Stewart's Disease

Encyclopedia Article

Description and Symptoms 

Stewart’s disease (Pantoea stewartii) is no longer common in cornfields, primarily because of the use of neonicotinoid seed treatments that control the vector, the corn flea beetle (Chaetocnema pulicaria). Stewart’s blight lesions spread from flea beetle feeding scars (a tiny scratch on the leaf) and are initially pale green to yellow streaks, later becoming brown as tissue dies. The margins of the streaks are usually wavy but generally follow leaf veins. If stalk infection occurs, the entire plant will wilt. When cut, infected stalks may ooze droplets of pale yellow bacteria. Most hybrids are resistant enough that no further management is required. Cultural practices and fungicides are not effective against this disease. Systemic insecticides applied to the soil or seed can be used to manage corn flea beetles and, consequently, Stewart’s disease.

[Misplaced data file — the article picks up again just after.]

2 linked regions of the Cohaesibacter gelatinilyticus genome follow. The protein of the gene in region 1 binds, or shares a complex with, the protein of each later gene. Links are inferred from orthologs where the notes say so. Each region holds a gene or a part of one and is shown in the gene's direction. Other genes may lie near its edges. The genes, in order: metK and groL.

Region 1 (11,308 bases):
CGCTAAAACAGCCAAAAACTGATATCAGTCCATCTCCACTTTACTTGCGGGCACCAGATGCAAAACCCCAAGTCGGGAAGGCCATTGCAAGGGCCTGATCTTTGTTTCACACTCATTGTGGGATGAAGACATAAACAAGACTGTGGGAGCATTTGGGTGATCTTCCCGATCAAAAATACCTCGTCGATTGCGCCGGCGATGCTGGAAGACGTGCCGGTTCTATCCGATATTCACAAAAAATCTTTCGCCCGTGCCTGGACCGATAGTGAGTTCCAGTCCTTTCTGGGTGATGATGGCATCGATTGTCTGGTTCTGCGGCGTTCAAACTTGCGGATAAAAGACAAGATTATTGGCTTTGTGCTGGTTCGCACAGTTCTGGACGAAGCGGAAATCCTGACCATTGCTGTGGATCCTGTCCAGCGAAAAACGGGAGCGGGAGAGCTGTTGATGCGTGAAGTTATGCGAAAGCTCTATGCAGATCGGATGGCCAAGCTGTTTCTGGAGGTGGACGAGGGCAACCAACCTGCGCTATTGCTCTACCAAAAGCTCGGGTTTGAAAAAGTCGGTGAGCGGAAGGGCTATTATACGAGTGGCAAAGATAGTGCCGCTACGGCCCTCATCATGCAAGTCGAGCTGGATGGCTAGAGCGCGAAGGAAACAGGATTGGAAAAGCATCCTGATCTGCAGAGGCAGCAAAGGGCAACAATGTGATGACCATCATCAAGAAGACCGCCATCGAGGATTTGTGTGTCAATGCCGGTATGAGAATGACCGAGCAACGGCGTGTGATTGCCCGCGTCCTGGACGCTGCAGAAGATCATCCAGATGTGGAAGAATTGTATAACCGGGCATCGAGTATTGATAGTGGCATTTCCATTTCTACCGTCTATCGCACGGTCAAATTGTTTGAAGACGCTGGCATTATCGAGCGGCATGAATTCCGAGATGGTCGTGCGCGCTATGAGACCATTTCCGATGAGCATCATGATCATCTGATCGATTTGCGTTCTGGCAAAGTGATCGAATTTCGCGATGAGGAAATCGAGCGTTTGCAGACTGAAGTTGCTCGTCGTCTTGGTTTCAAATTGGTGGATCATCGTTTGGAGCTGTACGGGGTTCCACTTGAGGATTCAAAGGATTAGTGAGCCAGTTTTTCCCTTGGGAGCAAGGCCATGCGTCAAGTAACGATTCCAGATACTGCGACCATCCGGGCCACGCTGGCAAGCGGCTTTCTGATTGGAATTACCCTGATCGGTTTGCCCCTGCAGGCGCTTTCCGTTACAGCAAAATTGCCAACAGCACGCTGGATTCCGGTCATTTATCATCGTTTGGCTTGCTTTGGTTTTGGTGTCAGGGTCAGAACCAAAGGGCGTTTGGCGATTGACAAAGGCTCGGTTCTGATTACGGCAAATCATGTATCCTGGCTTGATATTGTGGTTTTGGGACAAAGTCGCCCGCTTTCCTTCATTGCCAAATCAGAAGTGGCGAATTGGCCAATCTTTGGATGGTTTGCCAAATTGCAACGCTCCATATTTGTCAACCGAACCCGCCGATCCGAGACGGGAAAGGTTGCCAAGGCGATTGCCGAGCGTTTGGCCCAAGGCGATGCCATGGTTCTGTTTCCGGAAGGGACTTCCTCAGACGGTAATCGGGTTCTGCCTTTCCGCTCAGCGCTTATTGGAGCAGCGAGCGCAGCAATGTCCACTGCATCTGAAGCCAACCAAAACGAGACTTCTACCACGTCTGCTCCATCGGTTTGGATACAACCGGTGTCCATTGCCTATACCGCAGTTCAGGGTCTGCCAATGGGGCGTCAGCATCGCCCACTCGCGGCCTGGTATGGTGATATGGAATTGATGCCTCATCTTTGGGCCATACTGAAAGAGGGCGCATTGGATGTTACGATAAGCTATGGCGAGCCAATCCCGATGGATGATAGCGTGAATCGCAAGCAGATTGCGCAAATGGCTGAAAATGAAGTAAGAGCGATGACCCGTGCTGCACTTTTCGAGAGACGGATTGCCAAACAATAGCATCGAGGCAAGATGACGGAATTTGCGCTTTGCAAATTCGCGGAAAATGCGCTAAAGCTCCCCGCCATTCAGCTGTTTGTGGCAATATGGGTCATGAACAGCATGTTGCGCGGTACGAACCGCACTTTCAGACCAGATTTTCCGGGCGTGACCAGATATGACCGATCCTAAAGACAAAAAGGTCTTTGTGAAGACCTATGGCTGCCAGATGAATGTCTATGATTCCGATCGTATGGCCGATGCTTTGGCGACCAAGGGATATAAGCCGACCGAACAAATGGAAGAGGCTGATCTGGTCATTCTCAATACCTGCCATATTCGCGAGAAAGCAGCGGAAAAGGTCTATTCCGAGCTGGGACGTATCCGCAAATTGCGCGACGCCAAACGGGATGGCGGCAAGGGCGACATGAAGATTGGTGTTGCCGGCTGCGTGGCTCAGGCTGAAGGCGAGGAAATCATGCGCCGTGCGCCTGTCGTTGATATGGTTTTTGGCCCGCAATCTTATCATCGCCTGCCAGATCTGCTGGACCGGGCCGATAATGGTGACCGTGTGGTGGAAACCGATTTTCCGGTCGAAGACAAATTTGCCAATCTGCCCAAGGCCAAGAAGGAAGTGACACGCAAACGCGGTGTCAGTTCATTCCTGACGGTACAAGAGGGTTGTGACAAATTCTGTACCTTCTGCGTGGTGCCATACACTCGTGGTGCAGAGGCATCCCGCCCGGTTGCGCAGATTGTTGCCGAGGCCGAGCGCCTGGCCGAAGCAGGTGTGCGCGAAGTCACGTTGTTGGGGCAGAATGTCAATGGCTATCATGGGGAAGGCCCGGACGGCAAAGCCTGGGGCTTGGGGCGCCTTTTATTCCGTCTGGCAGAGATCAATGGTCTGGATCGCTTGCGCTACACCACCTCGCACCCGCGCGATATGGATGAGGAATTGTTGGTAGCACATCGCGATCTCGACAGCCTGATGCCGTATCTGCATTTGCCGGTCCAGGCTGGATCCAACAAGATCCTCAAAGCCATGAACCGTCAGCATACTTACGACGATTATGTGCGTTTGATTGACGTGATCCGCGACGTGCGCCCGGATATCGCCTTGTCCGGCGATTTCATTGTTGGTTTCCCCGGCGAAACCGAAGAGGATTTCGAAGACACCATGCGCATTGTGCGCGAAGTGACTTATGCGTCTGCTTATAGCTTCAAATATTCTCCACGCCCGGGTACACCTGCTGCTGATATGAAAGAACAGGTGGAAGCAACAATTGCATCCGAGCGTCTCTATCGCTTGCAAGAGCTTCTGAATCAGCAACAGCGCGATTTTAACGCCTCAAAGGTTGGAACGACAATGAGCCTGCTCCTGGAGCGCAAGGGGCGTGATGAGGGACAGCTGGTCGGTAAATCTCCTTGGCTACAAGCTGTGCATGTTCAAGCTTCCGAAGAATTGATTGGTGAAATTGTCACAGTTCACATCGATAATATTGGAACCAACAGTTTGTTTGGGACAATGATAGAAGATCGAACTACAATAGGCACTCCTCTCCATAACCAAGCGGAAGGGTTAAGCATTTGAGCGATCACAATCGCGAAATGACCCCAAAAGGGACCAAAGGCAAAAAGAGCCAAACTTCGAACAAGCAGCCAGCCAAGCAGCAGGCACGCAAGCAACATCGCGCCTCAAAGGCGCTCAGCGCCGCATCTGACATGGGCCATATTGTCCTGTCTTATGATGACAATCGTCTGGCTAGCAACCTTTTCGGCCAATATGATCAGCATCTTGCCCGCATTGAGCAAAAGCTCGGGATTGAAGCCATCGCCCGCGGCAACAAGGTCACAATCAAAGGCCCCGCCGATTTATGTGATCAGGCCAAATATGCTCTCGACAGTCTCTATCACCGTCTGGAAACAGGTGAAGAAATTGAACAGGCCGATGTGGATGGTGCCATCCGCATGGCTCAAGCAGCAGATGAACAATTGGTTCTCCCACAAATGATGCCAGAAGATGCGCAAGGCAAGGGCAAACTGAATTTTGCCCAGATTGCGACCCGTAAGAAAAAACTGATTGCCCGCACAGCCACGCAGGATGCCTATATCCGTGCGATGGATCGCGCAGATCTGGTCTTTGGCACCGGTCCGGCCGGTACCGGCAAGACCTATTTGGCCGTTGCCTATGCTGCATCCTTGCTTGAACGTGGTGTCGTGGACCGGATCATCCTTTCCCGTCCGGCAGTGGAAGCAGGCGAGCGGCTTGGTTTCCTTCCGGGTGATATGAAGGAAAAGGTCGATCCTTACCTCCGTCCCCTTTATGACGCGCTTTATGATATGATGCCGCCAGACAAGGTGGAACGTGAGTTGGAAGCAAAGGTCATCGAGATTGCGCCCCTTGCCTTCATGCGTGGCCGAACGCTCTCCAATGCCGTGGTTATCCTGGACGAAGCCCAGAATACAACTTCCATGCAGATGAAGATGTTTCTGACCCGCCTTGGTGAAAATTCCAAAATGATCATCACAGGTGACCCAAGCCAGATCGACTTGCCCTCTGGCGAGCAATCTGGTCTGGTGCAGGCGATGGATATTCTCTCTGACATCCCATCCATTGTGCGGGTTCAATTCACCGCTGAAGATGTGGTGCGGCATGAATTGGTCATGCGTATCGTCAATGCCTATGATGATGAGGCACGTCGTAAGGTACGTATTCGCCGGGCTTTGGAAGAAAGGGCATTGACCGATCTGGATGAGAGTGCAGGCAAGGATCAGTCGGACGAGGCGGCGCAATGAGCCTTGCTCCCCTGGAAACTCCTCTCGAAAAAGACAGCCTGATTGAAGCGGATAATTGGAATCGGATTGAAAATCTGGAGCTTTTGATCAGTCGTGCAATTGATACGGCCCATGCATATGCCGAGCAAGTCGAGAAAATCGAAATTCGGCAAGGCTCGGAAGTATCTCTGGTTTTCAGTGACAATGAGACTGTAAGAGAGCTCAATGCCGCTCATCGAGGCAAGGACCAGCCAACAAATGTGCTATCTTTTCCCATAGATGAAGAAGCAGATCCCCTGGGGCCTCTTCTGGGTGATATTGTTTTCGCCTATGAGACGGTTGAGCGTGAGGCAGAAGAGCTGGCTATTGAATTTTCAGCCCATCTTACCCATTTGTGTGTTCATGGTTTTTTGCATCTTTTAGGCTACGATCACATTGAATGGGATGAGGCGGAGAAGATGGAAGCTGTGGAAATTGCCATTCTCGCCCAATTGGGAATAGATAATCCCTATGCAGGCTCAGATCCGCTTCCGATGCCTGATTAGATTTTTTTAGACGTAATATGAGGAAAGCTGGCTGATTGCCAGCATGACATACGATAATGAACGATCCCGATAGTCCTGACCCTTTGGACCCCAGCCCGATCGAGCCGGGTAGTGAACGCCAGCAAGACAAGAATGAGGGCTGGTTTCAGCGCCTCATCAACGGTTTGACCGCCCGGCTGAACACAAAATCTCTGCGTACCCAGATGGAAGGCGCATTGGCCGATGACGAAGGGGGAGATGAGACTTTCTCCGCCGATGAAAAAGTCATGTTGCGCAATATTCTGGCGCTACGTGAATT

The best time to scout for Stewart's disease is when the corn flea beetle feeding is apparent from VE toV5 (Stewart's wilt) and again after R1 (Stewart's leaf blight). It is often confused with northern leaf blight and Goss's wilt. 


The environment to look for Stewart's disease in is warm air temperatures in December, January, and February. These warm temperatures increase corn flea beetle survival and result in greater transmission of the bacterium the following season. 

Photo by Gary Munkvold